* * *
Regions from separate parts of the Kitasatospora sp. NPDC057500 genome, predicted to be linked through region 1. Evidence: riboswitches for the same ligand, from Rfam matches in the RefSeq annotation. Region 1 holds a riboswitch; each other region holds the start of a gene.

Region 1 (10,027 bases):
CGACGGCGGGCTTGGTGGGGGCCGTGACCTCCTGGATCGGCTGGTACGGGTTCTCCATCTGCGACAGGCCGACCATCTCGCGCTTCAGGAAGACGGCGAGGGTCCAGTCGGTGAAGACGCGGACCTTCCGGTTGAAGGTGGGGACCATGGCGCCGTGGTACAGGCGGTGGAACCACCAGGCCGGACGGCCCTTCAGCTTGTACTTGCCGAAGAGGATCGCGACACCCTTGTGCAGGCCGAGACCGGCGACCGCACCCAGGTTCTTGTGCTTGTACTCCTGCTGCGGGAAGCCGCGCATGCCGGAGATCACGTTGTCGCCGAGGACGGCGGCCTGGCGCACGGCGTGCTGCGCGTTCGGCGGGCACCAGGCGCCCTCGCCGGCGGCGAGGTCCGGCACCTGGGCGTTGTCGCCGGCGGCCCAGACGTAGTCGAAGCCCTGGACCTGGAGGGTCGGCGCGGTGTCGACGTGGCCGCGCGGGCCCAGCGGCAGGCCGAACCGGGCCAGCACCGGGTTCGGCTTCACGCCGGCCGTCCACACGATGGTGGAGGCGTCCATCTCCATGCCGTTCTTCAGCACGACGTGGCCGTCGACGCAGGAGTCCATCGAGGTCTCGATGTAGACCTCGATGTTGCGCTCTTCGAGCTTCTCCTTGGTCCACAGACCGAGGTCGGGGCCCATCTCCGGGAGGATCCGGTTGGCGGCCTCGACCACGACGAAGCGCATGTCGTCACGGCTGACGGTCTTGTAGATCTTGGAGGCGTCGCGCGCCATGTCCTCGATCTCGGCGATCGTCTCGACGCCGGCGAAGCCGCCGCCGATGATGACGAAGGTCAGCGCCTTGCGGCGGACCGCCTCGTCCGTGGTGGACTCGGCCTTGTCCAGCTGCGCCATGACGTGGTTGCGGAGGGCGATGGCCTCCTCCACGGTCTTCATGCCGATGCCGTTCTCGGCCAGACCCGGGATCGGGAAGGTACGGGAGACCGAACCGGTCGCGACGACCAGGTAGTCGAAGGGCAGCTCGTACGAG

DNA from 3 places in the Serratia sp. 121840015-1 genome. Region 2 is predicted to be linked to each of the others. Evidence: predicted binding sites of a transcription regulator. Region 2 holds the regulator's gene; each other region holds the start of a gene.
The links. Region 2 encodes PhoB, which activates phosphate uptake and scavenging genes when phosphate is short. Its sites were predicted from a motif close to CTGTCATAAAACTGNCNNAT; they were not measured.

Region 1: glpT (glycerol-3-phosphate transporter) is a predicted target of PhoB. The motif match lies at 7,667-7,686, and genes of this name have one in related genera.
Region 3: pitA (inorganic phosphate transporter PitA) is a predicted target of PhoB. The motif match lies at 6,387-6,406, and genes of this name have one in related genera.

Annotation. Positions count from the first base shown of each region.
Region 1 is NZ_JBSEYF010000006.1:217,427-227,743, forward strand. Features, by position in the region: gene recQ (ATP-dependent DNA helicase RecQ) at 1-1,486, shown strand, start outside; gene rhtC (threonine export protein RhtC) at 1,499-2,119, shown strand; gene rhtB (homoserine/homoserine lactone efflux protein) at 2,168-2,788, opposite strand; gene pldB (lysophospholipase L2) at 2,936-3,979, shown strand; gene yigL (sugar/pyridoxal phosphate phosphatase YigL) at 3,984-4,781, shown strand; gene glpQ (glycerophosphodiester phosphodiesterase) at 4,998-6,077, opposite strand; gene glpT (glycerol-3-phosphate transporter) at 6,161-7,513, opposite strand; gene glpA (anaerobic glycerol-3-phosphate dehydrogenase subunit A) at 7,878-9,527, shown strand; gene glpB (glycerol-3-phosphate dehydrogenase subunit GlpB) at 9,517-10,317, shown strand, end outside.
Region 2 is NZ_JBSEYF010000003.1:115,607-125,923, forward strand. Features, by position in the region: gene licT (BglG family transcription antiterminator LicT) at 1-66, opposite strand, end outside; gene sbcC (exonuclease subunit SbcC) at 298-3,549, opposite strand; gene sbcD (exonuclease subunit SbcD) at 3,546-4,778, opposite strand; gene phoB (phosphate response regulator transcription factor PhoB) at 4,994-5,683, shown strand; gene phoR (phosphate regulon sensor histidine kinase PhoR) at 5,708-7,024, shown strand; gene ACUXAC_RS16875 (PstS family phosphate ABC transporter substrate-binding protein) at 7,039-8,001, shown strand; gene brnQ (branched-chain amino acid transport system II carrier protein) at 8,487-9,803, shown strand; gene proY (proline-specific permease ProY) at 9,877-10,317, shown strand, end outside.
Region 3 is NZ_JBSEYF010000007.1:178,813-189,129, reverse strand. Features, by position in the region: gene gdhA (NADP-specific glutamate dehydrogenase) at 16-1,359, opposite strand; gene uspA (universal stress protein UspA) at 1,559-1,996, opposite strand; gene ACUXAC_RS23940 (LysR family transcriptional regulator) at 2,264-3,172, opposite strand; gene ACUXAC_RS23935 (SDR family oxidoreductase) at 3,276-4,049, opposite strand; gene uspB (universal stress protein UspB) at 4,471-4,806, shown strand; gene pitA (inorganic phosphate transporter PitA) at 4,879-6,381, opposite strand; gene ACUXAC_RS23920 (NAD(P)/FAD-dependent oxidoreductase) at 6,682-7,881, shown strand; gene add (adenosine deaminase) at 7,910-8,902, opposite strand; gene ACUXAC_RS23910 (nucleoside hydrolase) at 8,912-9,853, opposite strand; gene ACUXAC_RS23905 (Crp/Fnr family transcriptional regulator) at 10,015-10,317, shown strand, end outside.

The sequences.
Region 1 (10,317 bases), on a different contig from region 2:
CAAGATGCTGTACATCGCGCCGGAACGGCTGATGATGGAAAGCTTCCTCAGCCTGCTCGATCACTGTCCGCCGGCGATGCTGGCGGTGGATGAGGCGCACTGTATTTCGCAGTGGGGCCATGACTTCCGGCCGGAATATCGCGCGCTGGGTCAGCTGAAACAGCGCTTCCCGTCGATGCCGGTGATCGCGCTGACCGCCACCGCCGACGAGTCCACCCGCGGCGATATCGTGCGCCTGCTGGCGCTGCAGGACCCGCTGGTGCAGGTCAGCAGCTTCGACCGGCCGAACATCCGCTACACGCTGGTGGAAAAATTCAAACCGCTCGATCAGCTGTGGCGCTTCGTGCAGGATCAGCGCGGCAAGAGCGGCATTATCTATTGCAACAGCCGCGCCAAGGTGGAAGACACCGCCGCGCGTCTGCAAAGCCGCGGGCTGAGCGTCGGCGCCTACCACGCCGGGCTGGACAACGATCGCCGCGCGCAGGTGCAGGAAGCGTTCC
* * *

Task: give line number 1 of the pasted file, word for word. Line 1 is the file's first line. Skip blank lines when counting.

Regions from separate parts of the Kitasatospora sp. NPDC057500 genome, predicted to be linked through region 1. Evidence: riboswitches for the same ligand, from Rfam matches in the RefSeq annotation. Region 1 holds a riboswitch; each other region holds the start of a gene.